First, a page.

Tax Matters

Each edition of Tax Matters consists of free-flowing responses by three tax practitioners to a question regarding a current issue in tax law and policy. Tax Matters commentaries provide insightful perspectives on a broad range of topics, making important contributions to the dialogue within the tax bar about cutting-edge issues. Although the commentaries are certainly of interest to the academic community, they are primarily directed toward tax professionals and their clients.

Vol 10., No. 1

August 7, 2019

Section 59A of The Tax Cuts and Jobs Act of 2017 created the new Base Erosion and Anti-Avoidance Tax, which denies deductions for payment made to foreign related persons.  The BEAT has created a number of issues with regards to its relationship with international treaties and obligations. 

Vol. 9, No. 2

August 7, 2019

The Tax Cuts and Jobs Act of 2017 (“TCJA”) contains a provision that on its face appears to be a blatant violation of the WTO’s Subsidies and Countervailing Measures (SCM) rules. New IRC section 250 applies a reduced 13.125% tax rate to “foreign derived intangible income” (FDII), which is defined as income derived in connection with (1) property that is sold by the taxpayer to any foreign person for a foreign use or (2) services to any foreign person or with respect to foreign property. In other words, this category comprises exports for property and services, including royalties from the licensing of intangibles.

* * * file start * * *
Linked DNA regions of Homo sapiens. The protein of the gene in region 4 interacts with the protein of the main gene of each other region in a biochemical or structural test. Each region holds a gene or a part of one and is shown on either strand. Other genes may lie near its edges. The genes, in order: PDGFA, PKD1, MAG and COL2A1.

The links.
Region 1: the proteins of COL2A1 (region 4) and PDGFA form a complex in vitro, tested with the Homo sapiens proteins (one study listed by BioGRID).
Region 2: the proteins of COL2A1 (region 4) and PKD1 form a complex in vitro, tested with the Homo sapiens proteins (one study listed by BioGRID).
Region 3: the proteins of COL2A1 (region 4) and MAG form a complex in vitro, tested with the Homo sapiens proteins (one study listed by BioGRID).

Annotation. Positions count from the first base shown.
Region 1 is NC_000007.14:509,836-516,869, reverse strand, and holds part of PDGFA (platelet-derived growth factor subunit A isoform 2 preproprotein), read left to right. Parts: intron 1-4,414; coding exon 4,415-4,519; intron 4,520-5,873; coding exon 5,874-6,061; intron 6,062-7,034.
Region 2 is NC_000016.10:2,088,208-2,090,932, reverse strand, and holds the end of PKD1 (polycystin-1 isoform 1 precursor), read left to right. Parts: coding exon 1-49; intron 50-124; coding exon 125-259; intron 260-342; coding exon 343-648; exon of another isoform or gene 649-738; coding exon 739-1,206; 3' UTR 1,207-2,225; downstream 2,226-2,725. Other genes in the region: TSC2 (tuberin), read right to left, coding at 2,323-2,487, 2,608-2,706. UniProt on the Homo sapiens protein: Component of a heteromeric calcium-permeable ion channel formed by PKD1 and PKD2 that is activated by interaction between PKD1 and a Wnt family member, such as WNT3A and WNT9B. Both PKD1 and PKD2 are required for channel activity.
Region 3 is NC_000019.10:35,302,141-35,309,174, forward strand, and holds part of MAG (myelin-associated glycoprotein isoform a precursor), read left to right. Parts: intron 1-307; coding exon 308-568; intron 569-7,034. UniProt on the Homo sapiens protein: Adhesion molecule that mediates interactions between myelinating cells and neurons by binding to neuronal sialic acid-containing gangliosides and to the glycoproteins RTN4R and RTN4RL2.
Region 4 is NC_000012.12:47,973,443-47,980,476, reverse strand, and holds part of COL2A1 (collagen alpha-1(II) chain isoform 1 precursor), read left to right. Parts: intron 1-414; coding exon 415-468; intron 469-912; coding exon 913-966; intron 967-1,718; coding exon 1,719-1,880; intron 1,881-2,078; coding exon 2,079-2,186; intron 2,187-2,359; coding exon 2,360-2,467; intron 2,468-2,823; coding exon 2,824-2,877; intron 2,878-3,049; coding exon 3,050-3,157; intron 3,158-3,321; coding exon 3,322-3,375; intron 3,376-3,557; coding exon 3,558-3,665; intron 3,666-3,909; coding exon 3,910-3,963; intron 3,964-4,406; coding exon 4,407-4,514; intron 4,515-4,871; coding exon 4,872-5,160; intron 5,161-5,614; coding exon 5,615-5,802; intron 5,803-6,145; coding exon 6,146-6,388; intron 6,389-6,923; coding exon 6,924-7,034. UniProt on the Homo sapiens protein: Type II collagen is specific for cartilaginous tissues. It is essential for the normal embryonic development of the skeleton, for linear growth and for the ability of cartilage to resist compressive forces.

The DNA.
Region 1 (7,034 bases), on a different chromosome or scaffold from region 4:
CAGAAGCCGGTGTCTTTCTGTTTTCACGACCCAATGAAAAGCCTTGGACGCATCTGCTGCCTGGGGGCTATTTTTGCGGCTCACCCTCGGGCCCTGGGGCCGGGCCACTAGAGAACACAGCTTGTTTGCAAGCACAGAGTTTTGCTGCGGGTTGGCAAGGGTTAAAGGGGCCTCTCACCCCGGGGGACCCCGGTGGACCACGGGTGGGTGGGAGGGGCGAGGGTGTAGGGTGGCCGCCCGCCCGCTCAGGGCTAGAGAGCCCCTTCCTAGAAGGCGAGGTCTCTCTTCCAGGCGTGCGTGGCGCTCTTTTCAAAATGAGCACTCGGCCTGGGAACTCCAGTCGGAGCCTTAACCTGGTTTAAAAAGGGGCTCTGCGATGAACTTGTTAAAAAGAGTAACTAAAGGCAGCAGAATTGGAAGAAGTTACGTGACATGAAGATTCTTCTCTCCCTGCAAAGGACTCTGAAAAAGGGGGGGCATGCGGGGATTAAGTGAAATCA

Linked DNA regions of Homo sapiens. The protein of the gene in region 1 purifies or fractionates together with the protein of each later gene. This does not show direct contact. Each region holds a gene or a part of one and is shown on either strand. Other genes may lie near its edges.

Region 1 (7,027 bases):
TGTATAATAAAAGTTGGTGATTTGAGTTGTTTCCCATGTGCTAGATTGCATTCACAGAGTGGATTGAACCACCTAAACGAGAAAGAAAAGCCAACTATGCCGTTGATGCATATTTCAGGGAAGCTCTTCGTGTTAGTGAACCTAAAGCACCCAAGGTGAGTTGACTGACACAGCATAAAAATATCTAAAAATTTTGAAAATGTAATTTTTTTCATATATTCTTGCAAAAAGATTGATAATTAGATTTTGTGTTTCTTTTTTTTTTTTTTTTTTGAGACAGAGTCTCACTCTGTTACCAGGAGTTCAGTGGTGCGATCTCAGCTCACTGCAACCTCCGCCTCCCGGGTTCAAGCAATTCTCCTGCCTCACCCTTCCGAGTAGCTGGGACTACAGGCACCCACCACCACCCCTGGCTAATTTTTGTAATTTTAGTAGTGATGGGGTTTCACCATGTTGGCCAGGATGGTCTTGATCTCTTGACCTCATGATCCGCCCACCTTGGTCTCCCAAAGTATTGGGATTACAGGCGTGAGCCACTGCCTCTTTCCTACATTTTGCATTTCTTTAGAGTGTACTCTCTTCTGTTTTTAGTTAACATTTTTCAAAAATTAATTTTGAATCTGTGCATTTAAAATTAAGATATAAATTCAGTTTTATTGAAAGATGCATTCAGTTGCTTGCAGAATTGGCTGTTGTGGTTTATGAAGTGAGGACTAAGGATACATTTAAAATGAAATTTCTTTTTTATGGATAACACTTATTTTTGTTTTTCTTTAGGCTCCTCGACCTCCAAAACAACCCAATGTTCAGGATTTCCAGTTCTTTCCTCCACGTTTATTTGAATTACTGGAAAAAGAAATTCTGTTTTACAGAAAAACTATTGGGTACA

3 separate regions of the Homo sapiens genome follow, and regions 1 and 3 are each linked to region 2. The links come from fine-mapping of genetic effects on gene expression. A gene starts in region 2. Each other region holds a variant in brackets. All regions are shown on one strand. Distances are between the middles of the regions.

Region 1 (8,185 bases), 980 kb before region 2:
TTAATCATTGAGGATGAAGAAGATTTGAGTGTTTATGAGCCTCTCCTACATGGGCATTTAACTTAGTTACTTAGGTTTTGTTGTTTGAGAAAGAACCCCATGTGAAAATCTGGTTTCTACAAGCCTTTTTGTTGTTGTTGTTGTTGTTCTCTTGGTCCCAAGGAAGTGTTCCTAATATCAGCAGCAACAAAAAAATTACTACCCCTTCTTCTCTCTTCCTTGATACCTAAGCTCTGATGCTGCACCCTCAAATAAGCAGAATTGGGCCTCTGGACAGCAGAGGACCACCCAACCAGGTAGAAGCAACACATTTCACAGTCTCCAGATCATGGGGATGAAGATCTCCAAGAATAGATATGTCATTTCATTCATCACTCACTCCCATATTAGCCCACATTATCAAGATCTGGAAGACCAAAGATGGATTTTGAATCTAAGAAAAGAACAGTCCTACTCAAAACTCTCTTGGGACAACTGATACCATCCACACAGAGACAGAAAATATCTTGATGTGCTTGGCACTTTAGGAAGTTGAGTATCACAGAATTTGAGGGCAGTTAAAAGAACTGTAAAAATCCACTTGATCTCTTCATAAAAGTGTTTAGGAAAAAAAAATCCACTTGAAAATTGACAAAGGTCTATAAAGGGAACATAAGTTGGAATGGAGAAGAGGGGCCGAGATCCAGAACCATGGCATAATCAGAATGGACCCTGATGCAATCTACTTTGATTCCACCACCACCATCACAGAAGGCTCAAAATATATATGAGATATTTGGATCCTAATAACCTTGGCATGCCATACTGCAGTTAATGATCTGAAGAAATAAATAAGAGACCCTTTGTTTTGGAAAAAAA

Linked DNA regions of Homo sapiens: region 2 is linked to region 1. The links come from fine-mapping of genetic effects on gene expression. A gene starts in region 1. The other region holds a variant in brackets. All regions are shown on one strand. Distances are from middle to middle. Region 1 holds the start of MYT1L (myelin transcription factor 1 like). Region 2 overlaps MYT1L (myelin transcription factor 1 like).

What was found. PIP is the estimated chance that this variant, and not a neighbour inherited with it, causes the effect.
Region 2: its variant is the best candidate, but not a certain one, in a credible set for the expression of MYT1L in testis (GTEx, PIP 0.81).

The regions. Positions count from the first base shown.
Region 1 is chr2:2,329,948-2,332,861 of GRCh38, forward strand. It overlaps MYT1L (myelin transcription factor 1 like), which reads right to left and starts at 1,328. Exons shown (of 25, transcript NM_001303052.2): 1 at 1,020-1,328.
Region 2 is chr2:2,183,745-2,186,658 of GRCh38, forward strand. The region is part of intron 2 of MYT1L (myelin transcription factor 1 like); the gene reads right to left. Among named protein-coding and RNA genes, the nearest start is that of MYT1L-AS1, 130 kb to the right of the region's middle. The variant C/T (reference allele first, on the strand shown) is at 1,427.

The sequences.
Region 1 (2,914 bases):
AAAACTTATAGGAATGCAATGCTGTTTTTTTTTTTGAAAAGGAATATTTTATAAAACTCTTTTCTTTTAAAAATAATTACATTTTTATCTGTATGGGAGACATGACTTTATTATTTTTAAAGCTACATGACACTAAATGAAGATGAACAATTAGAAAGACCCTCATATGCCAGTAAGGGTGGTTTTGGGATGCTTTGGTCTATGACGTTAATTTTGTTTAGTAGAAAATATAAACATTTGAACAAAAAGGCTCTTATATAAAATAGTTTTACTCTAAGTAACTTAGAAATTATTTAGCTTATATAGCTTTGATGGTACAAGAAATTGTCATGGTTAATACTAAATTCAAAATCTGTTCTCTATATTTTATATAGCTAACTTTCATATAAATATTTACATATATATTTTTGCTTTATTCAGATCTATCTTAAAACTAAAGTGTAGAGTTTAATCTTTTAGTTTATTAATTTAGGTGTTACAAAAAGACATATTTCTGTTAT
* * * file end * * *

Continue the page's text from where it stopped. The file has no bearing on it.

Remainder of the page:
Vol. 9, No. 1

August 7, 2019

Like the federal government, most states offer tax incentives for charitable giving. These incentives typically take the form of an income tax deduction, though states sometimes provide more generous tax incentives in the form of tax credits for some subset of gifts. A review of state tax codes reveals over 100 state charitable tax credits in 33 states.

Vol. 8, No. 2

August 7, 2019

Prompt on the Tax Treatment of a Marijuana Business

Currently, twenty-eight states and the District of Columbia allow the use of marijuana for medical purposes and permit the conduct of a business marketing of marijuana for that purpose.  Eight of those states and the District of Columbia permit the recreational use of marijuana.  There is reason to believe that more states will decriminalize the marketing of marijuana.  

Vol. 8, No. 1

August 7, 2019

Corporate privacy is an oxymoron.